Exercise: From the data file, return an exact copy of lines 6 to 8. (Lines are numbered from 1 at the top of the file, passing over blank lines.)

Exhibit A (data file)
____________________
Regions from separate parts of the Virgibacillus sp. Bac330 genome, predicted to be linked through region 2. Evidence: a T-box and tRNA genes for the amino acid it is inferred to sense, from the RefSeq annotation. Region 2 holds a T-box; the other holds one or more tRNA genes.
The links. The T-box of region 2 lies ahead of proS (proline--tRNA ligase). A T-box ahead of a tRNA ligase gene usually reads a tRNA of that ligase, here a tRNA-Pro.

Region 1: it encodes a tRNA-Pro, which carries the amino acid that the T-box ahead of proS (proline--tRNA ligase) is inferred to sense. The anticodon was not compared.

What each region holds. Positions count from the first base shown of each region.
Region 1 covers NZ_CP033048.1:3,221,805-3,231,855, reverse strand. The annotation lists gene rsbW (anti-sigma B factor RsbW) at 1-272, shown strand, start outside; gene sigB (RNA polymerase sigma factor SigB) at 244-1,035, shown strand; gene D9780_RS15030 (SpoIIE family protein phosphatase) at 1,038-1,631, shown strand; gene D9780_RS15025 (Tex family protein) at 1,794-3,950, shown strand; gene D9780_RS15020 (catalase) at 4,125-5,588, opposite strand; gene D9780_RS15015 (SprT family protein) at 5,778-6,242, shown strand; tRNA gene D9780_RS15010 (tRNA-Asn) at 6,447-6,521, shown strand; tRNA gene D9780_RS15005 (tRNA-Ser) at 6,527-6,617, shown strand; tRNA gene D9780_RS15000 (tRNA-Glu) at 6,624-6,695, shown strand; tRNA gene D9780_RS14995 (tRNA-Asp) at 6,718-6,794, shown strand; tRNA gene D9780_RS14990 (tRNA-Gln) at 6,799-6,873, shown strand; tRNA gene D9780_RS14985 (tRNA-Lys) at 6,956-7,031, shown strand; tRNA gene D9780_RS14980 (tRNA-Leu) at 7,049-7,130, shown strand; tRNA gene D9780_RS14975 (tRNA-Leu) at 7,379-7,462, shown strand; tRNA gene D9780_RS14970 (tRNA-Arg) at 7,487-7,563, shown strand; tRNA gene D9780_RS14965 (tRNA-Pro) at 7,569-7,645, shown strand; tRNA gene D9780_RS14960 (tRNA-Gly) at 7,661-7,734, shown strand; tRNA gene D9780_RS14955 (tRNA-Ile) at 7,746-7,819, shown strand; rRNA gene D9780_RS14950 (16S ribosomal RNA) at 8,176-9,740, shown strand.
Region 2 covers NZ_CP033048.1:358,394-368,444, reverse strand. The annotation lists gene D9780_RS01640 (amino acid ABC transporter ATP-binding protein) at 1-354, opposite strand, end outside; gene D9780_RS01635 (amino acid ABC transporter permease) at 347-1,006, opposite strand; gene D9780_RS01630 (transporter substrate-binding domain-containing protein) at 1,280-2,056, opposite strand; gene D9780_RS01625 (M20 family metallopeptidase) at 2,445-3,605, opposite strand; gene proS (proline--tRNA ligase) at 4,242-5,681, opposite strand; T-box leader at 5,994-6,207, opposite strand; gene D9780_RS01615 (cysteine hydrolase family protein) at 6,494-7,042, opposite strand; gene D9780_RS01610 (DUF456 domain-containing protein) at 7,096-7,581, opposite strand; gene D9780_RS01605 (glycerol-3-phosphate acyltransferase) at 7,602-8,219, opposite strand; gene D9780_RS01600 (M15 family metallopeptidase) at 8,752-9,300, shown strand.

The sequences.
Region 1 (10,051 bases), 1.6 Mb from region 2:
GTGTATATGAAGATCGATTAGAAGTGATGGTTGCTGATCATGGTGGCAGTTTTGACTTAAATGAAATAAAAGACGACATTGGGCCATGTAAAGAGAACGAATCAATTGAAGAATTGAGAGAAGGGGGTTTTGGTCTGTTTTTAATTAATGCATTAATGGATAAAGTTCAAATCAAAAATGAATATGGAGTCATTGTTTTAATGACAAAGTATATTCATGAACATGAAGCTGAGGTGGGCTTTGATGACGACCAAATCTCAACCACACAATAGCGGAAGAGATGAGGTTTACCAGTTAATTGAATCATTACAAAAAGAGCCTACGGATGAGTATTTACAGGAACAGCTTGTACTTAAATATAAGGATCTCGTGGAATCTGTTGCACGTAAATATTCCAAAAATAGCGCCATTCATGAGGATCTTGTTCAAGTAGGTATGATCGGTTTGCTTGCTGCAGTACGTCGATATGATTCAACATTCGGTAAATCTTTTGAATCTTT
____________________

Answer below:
Region 2 covers NZ_CP033048.1:358,394-368,444, reverse strand. The annotation lists gene D9780_RS01640 (amino acid ABC transporter ATP-binding protein) at 1-354, opposite strand, end outside; gene D9780_RS01635 (amino acid ABC transporter permease) at 347-1,006, opposite strand; gene D9780_RS01630 (transporter substrate-binding domain-containing protein) at 1,280-2,056, opposite strand; gene D9780_RS01625 (M20 family metallopeptidase) at 2,445-3,605, opposite strand; gene proS (proline--tRNA ligase) at 4,242-5,681, opposite strand; T-box leader at 5,994-6,207, opposite strand; gene D9780_RS01615 (cysteine hydrolase family protein) at 6,494-7,042, opposite strand; gene D9780_RS01610 (DUF456 domain-containing protein) at 7,096-7,581, opposite strand; gene D9780_RS01605 (glycerol-3-phosphate acyltransferase) at 7,602-8,219, opposite strand; gene D9780_RS01600 (M15 family metallopeptidase) at 8,752-9,300, shown strand.

The sequences.
Region 1 (10,051 bases), 1.6 Mb from region 2: